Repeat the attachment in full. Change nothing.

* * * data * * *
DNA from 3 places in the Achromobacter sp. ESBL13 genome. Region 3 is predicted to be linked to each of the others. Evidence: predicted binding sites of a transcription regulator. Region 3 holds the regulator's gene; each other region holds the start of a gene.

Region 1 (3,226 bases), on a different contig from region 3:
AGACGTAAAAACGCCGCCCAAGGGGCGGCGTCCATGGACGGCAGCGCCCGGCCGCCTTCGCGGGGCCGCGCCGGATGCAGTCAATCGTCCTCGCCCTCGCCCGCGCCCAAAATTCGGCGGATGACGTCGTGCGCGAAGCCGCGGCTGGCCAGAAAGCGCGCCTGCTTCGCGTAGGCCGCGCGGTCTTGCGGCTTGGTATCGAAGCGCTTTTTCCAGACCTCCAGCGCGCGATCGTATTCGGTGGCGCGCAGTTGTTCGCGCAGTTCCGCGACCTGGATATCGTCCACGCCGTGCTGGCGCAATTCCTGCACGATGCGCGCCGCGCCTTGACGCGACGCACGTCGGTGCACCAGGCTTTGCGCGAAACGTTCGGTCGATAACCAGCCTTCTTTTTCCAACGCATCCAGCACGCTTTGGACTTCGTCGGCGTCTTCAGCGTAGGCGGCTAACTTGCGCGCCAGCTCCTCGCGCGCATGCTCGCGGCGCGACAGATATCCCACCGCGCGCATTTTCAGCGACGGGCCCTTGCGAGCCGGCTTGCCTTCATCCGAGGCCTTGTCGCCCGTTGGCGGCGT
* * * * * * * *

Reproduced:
DNA from 3 places in the Achromobacter sp. ESBL13 genome. Region 3 is predicted to be linked to each of the others. Evidence: predicted binding sites of a transcription regulator. Region 3 holds the regulator's gene; each other region holds the start of a gene.

Region 1 (3,226 bases), on a different contig from region 3:
AGACGTAAAAACGCCGCCCAAGGGGCGGCGTCCATGGACGGCAGCGCCCGGCCGCCTTCGCGGGGCCGCGCCGGATGCAGTCAATCGTCCTCGCCCTCGCCCGCGCCCAAAATTCGGCGGATGACGTCGTGCGCGAAGCCGCGGCTGGCCAGAAAGCGCGCCTGCTTCGCGTAGGCCGCGCGGTCTTGCGGCTTGGTATCGAAGCGCTTTTTCCAGACCTCCAGCGCGCGATCGTATTCGGTGGCGCGCAGTTGTTCGCGCAGTTCCGCGACCTGGATATCGTCCACGCCGTGCTGGCGCAATTCCTGCACGATGCGCGCCGCGCCTTGACGCGACGCACGTCGGTGCACCAGGCTTTGCGCGAAACGTTCGGTCGATAACCAGCCTTCTTTTTCCAACGCATCCAGCACGCTTTGGACTTCGTCGGCGTCTTCAGCGTAGGCGGCTAACTTGCGCGCCAGCTCCTCGCGCGCATGCTCGCGGCGCGACAGATATCCCACCGCGCGCATTTTCAGCGACGGGCCCTTGCGAGCCGGCTTGCCTTCATCCGAGGCCTTGTCGCCCGTTGGCGGCGT